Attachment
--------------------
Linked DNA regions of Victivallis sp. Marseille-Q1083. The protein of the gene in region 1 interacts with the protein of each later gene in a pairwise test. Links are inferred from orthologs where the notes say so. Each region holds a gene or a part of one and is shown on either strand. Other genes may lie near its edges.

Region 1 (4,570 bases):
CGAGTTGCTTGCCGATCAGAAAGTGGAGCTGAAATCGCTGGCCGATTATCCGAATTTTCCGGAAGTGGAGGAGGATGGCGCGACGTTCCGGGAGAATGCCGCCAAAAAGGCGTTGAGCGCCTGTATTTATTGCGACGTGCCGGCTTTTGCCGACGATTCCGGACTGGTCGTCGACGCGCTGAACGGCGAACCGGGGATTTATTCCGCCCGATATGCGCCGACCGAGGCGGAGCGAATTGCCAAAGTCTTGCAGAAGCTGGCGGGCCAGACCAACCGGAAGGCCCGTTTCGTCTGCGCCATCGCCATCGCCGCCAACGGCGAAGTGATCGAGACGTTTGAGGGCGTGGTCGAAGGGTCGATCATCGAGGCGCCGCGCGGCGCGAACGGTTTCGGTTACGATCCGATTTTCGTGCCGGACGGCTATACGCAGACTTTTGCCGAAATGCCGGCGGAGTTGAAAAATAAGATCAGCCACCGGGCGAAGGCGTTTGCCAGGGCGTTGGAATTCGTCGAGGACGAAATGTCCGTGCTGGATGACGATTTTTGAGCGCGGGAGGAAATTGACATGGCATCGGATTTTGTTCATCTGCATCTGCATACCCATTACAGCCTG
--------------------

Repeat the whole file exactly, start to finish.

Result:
Linked DNA regions of Victivallis sp. Marseille-Q1083. The protein of the gene in region 1 interacts with the protein of each later gene in a pairwise test. Links are inferred from orthologs where the notes say so. Each region holds a gene or a part of one and is shown on either strand. Other genes may lie near its edges.

Region 1 (4,570 bases):
CGAGTTGCTTGCCGATCAGAAAGTGGAGCTGAAATCGCTGGCCGATTATCCGAATTTTCCGGAAGTGGAGGAGGATGGCGCGACGTTCCGGGAGAATGCCGCCAAAAAGGCGTTGAGCGCCTGTATTTATTGCGACGTGCCGGCTTTTGCCGACGATTCCGGACTGGTCGTCGACGCGCTGAACGGCGAACCGGGGATTTATTCCGCCCGATATGCGCCGACCGAGGCGGAGCGAATTGCCAAAGTCTTGCAGAAGCTGGCGGGCCAGACCAACCGGAAGGCCCGTTTCGTCTGCGCCATCGCCATCGCCGCCAACGGCGAAGTGATCGAGACGTTTGAGGGCGTGGTCGAAGGGTCGATCATCGAGGCGCCGCGCGGCGCGAACGGTTTCGGTTACGATCCGATTTTCGTGCCGGACGGCTATACGCAGACTTTTGCCGAAATGCCGGCGGAGTTGAAAAATAAGATCAGCCACCGGGCGAAGGCGTTTGCCAGGGCGTTGGAATTCGTCGAGGACGAAATGTCCGTGCTGGATGACGATTTTTGAGCGCGGGAGGAAATTGACATGGCATCGGATTTTGTTCATCTGCATCTGCATACCCATTACAGCCTG